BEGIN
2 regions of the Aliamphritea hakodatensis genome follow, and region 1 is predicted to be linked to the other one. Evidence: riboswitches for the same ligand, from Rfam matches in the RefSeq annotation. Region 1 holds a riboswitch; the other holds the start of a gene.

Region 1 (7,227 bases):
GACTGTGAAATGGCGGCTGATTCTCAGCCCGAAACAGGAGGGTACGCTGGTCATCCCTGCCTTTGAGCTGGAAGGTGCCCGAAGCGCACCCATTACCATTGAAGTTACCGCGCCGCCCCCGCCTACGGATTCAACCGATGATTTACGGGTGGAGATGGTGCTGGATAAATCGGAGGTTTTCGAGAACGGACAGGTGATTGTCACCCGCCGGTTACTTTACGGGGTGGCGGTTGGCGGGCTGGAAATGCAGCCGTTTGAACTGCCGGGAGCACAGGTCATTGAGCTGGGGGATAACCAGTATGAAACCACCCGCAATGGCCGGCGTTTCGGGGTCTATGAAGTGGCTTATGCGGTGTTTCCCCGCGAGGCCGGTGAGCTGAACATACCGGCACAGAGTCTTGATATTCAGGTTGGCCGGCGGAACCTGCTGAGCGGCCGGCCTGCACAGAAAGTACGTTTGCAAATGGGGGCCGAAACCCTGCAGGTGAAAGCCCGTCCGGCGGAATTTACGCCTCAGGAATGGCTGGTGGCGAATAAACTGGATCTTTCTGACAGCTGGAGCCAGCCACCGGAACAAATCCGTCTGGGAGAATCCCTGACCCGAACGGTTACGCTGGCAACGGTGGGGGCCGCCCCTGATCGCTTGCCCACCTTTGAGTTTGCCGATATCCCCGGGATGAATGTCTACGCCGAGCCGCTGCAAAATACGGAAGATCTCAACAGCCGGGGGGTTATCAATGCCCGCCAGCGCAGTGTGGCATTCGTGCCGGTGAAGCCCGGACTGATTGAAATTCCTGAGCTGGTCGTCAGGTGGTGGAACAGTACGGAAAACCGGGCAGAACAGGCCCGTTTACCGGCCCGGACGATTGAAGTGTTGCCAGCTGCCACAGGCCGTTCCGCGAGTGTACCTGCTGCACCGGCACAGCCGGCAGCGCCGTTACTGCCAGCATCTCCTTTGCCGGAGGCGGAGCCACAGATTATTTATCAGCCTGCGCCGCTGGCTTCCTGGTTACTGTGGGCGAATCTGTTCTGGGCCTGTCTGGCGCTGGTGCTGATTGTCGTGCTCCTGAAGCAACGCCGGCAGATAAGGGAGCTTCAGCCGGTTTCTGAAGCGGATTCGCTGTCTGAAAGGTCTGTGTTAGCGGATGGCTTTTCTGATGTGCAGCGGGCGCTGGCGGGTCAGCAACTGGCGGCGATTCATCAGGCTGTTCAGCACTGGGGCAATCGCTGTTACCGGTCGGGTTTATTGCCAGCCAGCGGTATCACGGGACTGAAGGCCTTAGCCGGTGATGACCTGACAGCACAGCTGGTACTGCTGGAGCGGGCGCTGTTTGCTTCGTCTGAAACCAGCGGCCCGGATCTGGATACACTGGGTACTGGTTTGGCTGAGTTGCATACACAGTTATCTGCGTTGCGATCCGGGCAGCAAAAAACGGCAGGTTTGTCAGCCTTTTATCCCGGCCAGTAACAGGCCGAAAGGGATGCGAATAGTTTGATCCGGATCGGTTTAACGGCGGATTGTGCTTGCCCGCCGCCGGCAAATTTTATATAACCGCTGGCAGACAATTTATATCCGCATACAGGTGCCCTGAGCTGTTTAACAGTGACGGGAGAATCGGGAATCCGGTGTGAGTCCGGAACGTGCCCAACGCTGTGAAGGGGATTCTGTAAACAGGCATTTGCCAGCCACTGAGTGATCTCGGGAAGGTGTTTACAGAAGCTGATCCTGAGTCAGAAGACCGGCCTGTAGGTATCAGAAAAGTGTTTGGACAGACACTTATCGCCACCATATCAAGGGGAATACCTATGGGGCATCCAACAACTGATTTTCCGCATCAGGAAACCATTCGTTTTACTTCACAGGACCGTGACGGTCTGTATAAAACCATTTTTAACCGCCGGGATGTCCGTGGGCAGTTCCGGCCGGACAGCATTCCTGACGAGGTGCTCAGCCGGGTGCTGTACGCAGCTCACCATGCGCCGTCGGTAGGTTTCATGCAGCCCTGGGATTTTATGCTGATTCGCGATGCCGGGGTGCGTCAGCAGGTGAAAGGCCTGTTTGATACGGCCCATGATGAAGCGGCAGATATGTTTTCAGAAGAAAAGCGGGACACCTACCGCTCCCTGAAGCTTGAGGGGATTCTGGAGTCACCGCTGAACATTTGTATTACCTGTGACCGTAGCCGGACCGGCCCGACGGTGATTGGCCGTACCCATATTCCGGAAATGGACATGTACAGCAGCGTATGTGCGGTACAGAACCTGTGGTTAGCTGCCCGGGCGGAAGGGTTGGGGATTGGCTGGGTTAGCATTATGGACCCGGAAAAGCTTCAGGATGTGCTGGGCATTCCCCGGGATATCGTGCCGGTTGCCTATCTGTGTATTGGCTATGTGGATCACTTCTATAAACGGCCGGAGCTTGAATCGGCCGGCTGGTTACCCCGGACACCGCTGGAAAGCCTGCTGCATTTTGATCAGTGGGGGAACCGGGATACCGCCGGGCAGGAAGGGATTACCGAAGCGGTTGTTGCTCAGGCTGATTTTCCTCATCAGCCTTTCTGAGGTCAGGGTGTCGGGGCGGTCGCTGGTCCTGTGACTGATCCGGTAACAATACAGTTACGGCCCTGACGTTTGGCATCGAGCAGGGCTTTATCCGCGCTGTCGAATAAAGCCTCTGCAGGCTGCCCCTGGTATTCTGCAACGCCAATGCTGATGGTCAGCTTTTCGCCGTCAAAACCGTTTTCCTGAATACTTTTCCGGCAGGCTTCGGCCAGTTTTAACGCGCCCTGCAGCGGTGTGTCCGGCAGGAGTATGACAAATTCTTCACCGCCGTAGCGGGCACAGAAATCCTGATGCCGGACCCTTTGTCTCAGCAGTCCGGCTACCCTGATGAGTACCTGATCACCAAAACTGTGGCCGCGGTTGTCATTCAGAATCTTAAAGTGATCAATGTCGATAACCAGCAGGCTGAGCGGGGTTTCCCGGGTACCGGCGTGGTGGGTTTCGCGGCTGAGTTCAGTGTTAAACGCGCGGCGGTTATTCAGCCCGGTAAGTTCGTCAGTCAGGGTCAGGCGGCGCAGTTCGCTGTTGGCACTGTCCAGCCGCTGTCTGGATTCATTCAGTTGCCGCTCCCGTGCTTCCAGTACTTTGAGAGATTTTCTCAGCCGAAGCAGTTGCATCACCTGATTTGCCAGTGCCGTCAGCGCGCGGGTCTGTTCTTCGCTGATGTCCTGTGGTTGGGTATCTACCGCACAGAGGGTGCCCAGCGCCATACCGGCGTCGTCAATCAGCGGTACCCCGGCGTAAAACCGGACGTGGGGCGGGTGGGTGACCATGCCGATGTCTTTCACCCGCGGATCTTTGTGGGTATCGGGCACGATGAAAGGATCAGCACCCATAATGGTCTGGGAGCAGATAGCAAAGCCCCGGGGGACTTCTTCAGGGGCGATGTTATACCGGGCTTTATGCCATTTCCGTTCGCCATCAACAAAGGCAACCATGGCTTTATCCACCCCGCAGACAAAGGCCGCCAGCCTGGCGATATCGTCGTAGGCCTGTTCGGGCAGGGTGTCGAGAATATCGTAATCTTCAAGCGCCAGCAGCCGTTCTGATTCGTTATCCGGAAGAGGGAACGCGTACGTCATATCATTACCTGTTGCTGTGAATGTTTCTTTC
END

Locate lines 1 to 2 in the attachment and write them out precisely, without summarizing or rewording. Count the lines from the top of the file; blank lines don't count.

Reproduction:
2 regions of the Aliamphritea hakodatensis genome follow, and region 1 is predicted to be linked to the other one. Evidence: riboswitches for the same ligand, from Rfam matches in the RefSeq annotation. Region 1 holds a riboswitch; the other holds the start of a gene.

Region 1 (7,227 bases):